Speleothem synthesis and analysis working group
Laia Comas-Bru1, M. Deininger1, S. Harrison2,3, M. Bar-Matthews4, A. Baker5, W. Duan6 and N. Stríkis7
Speleothems are secondary cave deposits formed mostly from inorganic calcium carbonate (CaCO3). Deposits formed from dripping water are called stalagmites (growing up from the ground) or stalactites (growing down from the roof). Speleothems are useful paleoclimate archives as they preserve some aspects of the water chemical composition, providing information from the overlying climate, vegetation and soil. These climate archives are well distributed worldwide and are valuable sources for regional climate reconstructions and allow intra- and inter- continental comparisons of past climate changes. In addition, due to the high precision of uranium-series dating, speleothems provide opportunities to trace leads and lags of global climate events facilitating to uncover climate dynamics.
The different types of measurements made on speleothems, including the stable isotopes of oxygen and carbon (δ18O, δ13C), annual growth rate variations and various trace elements concentrations, give a wealth of information on past changes in the hydrological cycle, changes in atmospheric composition and the local environment. Significant past climate variations recorded in speleothems include shifts of the Intertropical Convergence Zone, variations of the North Atlantic Oscillation, glacial-interglacial transitions and millennial-scale variability of tropical atmospheric circulation in response to Dansgaard-Oeschger cycles, as well as climate-related migrations of the large Saharo-Arabian Desert and how they enabled migration of humans out of Africa. Speleothems, therefore, provide an opportunity to assess changes in mean climate and in climate variability on various spatial and temporal scales.
Although more than 400 speleothem records have been published over the last decades as a source of climate reconstruction (70% of which after the year 2007; Source: Web of Science), there have been only limited attempts to synthesize speleothem data. Such a synthesis could be useful not only for exploring past climate changes but also for evaluating state-of-the-art climate models that explicitly simulate water and carbon.
Since the understanding of past climate variability provides a crucial benchmark reference for current and predicted climate change, the recently launched SISAL (Speleothem Isotopes Synthesis and AnaLysis) working group will bring together speleothem scientists, speleothem-process modelers and climate modelers to develop a global-scale database of speleothem isotopic data. This synthesis must include an assessment of the quality of the records, including their reliability and interpretation, and this requires community-wide involvement.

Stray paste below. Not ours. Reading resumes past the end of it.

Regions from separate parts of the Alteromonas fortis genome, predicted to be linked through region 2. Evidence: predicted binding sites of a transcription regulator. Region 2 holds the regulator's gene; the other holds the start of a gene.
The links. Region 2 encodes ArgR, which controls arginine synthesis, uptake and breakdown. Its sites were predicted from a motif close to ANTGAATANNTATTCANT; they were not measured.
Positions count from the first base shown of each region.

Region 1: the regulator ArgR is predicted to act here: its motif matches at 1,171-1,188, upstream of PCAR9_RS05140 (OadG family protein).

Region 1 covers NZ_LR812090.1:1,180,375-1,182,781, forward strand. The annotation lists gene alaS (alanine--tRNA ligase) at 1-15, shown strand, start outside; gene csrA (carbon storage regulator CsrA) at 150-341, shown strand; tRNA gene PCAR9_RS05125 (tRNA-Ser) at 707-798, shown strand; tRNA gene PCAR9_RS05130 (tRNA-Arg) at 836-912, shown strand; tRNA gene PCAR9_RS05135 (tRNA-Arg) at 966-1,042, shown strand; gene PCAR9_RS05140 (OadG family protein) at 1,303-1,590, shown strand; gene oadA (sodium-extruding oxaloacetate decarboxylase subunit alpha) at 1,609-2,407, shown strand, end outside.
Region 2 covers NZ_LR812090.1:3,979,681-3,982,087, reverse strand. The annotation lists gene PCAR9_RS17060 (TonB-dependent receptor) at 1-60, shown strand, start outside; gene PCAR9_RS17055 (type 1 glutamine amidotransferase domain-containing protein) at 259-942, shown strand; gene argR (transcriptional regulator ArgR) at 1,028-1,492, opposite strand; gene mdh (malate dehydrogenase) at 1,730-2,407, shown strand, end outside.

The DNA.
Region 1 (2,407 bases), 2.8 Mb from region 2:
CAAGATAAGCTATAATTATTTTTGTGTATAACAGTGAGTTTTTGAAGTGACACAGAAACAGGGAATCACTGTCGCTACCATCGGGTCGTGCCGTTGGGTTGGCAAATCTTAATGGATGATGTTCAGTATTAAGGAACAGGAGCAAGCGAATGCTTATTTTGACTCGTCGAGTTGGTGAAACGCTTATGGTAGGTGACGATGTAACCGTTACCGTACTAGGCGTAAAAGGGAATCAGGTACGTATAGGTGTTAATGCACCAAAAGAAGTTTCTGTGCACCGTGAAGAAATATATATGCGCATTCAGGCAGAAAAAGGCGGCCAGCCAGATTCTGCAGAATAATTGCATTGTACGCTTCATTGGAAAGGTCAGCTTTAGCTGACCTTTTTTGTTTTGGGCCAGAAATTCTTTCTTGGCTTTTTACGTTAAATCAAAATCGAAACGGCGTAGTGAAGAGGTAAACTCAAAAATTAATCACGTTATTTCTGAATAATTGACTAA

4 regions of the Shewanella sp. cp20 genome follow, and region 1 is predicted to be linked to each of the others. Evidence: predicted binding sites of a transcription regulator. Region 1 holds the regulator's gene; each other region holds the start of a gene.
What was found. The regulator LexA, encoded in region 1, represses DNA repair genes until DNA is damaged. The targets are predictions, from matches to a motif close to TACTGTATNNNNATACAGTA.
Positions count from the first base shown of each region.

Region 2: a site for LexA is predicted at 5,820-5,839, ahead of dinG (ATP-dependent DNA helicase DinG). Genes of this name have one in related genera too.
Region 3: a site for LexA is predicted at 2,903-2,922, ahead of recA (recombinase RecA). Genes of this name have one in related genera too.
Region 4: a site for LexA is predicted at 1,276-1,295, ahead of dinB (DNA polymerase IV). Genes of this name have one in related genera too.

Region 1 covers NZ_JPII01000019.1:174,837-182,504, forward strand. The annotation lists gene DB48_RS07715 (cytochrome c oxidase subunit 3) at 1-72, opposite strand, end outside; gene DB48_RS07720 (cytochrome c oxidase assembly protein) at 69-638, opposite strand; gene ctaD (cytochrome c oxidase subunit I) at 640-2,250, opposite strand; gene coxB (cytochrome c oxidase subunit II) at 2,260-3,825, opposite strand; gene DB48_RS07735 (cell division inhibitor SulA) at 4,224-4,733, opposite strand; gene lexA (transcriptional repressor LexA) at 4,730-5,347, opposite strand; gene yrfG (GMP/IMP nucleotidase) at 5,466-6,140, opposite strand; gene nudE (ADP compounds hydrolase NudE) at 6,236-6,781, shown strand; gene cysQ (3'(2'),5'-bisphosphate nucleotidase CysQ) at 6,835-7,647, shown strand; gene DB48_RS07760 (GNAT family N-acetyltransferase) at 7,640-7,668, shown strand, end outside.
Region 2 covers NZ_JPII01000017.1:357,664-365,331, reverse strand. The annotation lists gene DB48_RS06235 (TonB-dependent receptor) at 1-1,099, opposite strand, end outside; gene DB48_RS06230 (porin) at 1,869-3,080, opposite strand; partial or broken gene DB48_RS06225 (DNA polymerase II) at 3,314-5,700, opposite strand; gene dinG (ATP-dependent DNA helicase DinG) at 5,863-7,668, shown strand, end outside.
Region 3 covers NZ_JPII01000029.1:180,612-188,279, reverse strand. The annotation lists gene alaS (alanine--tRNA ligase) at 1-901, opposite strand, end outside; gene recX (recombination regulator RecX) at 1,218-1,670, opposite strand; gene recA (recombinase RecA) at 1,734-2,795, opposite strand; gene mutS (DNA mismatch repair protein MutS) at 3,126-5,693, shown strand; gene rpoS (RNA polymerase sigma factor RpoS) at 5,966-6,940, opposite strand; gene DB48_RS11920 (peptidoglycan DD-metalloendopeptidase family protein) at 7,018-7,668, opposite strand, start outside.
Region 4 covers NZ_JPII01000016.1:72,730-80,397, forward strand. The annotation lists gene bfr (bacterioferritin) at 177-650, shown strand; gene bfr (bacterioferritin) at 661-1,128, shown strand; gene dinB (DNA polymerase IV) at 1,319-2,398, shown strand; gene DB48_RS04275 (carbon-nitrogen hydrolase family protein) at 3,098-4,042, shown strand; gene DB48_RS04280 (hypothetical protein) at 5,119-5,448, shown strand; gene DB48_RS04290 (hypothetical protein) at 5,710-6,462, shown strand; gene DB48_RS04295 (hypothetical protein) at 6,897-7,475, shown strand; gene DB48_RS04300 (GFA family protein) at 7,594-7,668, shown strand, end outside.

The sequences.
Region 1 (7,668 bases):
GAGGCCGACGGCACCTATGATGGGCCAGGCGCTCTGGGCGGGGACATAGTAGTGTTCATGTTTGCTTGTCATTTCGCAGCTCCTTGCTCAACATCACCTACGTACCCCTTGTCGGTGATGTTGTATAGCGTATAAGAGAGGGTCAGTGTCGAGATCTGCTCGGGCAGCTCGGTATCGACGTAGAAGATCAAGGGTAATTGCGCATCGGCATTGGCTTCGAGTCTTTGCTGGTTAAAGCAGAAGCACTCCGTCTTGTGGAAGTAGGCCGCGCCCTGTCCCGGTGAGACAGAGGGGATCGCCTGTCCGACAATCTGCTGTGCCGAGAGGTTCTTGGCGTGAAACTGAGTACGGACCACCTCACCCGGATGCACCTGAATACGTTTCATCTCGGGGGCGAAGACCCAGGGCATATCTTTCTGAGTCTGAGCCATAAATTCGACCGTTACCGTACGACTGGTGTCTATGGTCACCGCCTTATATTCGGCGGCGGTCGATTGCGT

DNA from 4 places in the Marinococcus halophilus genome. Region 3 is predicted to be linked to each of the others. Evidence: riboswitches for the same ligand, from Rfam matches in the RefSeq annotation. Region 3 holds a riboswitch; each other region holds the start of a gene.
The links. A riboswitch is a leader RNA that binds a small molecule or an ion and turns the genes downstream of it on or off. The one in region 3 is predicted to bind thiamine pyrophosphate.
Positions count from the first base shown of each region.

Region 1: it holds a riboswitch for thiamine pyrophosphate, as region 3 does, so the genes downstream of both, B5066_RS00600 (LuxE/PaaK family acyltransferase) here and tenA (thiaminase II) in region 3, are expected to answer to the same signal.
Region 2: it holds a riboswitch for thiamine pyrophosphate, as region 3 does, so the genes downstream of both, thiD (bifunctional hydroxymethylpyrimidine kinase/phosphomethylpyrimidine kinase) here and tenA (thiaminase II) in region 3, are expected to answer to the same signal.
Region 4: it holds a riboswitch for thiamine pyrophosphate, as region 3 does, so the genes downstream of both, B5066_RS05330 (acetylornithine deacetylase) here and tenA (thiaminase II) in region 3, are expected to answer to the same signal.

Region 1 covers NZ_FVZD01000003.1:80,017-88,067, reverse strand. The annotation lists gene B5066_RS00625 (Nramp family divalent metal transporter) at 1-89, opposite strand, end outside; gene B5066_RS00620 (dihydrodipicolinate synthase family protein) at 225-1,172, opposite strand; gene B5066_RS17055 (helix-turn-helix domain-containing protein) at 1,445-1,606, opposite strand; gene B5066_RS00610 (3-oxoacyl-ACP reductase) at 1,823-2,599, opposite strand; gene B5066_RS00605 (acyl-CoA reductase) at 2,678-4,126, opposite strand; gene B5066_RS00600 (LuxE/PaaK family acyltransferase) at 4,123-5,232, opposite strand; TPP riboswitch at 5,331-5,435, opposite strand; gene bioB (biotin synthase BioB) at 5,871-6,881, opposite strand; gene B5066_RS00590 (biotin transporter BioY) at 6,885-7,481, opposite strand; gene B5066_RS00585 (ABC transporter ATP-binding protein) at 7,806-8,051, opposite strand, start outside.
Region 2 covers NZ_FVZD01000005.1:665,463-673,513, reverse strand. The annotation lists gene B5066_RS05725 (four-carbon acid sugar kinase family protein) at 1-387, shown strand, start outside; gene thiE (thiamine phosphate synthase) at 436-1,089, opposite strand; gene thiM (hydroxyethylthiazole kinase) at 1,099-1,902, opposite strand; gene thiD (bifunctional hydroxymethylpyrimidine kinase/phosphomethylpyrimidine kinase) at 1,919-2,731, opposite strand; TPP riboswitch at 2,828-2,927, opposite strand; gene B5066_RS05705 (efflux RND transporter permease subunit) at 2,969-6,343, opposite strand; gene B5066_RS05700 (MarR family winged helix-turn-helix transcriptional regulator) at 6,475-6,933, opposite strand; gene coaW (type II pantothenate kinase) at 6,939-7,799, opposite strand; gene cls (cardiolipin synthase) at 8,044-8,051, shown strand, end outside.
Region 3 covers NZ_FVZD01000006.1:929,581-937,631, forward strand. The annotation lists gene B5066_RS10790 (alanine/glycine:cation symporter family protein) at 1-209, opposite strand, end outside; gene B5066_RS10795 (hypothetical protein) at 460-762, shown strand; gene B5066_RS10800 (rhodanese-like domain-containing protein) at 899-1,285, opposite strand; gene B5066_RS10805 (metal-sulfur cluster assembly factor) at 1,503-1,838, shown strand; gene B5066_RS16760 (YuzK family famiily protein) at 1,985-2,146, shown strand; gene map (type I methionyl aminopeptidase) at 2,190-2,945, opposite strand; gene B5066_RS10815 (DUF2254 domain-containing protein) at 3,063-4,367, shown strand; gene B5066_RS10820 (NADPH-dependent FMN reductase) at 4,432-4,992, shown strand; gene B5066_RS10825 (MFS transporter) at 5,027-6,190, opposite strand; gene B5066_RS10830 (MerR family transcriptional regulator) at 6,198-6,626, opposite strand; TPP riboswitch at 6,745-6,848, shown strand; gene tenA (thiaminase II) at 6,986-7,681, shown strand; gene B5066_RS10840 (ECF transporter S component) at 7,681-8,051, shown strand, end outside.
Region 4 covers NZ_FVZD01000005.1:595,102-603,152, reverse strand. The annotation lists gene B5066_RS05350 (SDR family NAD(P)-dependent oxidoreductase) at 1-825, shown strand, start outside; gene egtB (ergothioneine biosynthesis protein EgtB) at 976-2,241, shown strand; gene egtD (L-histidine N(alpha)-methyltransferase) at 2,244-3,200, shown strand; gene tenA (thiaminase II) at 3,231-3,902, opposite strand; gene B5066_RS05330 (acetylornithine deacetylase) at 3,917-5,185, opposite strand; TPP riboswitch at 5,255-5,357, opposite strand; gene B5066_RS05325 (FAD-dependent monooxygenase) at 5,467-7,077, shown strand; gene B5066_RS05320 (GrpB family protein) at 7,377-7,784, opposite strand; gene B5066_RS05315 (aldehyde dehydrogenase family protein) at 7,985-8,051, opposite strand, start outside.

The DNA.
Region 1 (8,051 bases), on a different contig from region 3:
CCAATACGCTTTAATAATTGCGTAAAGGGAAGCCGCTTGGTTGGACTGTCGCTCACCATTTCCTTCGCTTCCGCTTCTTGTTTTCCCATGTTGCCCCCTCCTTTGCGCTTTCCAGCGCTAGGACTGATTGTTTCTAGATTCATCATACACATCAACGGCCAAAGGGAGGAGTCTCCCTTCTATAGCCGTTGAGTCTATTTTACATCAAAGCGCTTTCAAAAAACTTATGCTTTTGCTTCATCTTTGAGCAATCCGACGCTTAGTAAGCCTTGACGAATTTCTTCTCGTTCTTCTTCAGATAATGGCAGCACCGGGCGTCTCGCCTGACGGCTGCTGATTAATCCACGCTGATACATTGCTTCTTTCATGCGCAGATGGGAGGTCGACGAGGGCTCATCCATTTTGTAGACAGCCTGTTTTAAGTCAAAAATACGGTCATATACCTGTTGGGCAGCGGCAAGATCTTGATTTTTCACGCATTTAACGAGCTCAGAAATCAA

Figure 1: SISAL database structure that seeks to maximize the amount of information available for quality control and standardization of individual records.
SISAL’s kick-off workshop took place in June 2017 at University College Dublin, Ireland, and served to discuss, amongst other things, the structure of the SISAL database and the key scientific questions that we would like to address with it. To feed into these discussions, our focus in the last few months has been on identifying the status of speleothem-based paleoclimate reconstructions globally and on creating a preliminary version of the database (Fig. 1).
Although much of the SISAL community interaction will be virtual, further workshops are already being planned for the next years. Each of these will focus on different analyses of the speleothem database.
Our 2nd workshop, aligned with the PMIP meeting, will be held in Stockholm, Sweden, in September 2017 and will focus on the design of data-model comparisons using the SISAL database (www.pastglobalchanges.org/calendar/upcoming/127-pages/1711-sisal-2nd-wshop-17).
Paleoclimate records have a complex response to climatic and non-climatic factors (e.g. attenuation of the precipitation isotopic signal prior to the water reaching the speleothem) and, therefore, they need to be assessed for robustness and coherence between records and between different types of archives (e.g. δ18O in ice cores, corals, and tree-ring cellulose) before using them to evaluate the output of climate models. This assessment will be the first concrete task for SISAL.
By encouraging interaction and exchange of information between the speleothem community and climate and speleothem-process modelers, SISAL aims to develop novel ways to compare speleothem records with the CMIP6-PMIP4 simulations of the Last Glacial Maximum (21 ka), mid-Holocene (6 ka) and Last Millennium (850-1850 CE).
1School of Earth Sciences, University College Dublin, Ireland
2School of Archaeology, Geography and Environmental Sciences, University of Reading, UK
3Centre for Past Climate Change, University of Reading, UK
4Geological Survey of Israel, Jerusalem, Israel
5Connected Waters Initiative Research Centre, University of New South Wales, Sydney, Australia
6Institute of Geology and Geophysics, Chinese Academy of Sciences, Beijing, China
7Institute of Chemistry, Fluminense Federal university, Niteroi, Brazil
Laia Comas-Bru: email@example.com